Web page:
Gray Foy: Drawings 1941-1975 (Hardcover)
This elegant and distinguished book showcases the unique and mesmerizing art of mid-century American artist, Gray Foy. Long eclipsed from public and private view, this large cache of drawings was discovered after Foy's death, mostly hidden in drawers and closets. The five-year effort to prepare the astonishing discovery for publication culminates in this stunning volume of drawings whose rare beauty will appeal to cognoscenti and general readers alike.
Born in 1922 in Dallas, Foy spent his youth in Los Angeles and went on to study art at Southern Methodist University in Texas and Columbia University in New York. His drawings appeared in numerous group exhibitions (including several Whitney Annuals), and he received a Guggenheim Fellowship. Foy's drawings are executed with a draftsmanship whose meticulously detailed qualities challenge the viewer's visual acuity. His early work, related to both Magic Realism and Surrealism, conveys affinities with artists as varied as Salvador Dal and M.C. Escher, and is characterized by complexly interwoven compositions in which human figures, flora and fauna, and terrains and interiors morph into vivid dreamscapes. His mature drawings focus on botanical and geological forms in the process of transformation, metaphorically suggestive of the passage of time and the mutability of perception.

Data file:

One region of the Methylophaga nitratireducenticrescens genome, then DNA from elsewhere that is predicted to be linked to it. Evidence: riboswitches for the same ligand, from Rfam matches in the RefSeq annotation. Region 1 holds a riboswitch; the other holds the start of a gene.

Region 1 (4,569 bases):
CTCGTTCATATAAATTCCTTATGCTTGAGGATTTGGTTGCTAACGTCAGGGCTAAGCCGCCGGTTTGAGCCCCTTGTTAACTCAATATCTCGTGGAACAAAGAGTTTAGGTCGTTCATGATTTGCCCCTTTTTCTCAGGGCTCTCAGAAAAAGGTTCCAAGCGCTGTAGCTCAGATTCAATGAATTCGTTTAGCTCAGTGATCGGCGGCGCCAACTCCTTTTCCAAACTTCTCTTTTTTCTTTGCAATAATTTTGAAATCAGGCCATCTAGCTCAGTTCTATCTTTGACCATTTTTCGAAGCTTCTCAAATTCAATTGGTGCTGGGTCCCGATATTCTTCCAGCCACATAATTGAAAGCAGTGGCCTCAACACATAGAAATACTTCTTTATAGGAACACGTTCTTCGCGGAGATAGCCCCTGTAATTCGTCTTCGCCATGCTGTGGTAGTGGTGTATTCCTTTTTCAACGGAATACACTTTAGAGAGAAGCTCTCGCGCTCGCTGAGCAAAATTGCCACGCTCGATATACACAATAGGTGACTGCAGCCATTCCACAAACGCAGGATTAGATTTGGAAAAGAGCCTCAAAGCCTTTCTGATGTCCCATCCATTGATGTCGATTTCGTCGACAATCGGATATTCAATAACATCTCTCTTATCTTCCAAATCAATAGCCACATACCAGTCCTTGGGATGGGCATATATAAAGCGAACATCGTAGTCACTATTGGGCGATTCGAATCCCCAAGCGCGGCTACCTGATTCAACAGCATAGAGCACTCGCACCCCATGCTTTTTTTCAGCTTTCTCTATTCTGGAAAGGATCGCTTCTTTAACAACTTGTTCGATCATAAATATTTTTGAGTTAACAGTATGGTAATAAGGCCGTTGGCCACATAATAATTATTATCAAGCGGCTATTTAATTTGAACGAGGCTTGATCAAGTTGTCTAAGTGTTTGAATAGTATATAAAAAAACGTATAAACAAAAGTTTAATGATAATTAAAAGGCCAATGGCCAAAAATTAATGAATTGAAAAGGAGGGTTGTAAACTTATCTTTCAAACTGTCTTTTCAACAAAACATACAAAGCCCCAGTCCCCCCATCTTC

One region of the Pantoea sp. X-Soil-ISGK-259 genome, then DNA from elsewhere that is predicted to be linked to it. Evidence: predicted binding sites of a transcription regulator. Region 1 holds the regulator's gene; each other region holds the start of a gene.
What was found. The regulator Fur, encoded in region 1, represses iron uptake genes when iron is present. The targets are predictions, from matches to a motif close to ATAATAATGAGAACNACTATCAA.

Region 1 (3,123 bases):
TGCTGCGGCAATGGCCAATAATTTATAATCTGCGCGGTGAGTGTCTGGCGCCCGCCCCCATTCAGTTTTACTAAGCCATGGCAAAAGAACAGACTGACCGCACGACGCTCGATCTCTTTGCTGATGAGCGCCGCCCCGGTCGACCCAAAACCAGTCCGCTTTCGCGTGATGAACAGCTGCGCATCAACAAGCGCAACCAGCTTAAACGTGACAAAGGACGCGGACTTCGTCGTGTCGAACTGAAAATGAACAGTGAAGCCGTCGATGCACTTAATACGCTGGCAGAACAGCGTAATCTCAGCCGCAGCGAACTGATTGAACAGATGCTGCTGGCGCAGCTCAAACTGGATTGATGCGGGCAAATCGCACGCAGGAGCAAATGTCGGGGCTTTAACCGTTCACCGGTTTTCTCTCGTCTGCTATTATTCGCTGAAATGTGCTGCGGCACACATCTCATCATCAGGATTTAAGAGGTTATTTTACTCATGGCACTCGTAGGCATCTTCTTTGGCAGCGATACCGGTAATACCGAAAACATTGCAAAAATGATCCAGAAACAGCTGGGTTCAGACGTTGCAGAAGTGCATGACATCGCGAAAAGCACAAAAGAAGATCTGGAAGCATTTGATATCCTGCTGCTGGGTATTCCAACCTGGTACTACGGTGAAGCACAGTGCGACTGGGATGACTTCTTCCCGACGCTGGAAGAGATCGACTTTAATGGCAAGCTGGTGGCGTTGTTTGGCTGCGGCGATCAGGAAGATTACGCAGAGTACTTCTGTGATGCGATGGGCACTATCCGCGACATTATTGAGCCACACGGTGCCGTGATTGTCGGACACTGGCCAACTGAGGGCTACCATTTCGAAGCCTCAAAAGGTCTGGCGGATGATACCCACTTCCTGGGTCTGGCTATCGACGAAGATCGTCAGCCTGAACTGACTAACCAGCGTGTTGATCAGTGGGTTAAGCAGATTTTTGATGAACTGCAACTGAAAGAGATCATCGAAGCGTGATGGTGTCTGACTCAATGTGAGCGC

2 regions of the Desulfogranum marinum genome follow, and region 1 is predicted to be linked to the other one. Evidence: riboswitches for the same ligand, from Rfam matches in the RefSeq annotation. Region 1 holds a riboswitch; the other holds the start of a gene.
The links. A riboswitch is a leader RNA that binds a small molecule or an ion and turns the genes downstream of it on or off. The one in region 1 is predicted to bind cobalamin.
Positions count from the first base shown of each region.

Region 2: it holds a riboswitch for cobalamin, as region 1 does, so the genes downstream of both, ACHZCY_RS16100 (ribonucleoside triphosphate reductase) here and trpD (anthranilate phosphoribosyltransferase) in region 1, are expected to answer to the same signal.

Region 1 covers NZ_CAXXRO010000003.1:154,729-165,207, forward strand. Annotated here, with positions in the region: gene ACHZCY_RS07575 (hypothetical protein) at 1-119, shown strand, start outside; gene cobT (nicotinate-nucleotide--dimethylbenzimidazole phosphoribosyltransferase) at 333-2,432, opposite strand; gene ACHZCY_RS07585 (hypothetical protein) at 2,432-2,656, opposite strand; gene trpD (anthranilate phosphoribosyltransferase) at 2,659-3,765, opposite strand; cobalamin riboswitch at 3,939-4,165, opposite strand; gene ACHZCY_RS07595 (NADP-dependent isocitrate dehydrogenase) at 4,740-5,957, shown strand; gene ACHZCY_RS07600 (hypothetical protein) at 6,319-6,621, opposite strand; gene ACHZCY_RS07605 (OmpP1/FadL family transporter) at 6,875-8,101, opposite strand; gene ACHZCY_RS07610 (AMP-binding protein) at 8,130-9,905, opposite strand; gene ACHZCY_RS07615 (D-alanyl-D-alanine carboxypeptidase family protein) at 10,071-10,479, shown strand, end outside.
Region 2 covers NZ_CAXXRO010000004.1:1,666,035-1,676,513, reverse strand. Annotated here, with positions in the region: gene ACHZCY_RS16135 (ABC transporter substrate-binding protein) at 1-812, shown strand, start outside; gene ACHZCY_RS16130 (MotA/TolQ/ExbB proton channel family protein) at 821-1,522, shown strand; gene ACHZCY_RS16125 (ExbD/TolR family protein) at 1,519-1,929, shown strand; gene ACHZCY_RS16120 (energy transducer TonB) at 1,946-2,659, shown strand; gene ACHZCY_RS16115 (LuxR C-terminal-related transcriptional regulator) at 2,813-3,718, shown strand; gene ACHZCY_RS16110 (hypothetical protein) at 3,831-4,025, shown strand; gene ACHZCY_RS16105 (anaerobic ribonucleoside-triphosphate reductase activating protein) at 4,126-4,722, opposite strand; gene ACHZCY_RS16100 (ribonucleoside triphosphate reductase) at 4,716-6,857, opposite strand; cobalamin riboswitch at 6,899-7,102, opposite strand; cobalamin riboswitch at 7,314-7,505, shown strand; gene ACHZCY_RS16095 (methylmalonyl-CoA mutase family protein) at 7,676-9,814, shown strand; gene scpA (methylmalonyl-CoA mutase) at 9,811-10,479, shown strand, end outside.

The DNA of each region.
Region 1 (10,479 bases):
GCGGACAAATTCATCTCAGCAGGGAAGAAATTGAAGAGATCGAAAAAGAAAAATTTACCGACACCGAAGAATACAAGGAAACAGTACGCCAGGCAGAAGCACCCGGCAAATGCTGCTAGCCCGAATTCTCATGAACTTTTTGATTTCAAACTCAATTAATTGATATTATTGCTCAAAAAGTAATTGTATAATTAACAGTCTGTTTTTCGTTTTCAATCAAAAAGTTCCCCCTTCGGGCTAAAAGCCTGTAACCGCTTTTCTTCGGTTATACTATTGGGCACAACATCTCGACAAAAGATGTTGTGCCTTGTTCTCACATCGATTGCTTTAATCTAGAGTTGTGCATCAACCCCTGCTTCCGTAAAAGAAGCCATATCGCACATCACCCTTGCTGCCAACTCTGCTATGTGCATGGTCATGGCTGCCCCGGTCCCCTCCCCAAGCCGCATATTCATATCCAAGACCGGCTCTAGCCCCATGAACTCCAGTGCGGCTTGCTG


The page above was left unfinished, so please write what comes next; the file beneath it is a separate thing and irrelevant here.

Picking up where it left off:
There has been renewed interest in Gray Foy's art as a result of a 2004 article in the New York Times by Steve Martin about the artist and his 1942 masterpiece, Dimensions, which Martin acquired and donated to the Museum of Modern Art. Now for the first time, Gray Foy's work has been collected in Gray Foy: Drawings 1941-1975, which includes sixty-one full-color plates, an exhaustive chronology, and a selection of Foy's commercial illustrations for book jackets, magazines, and record album covers.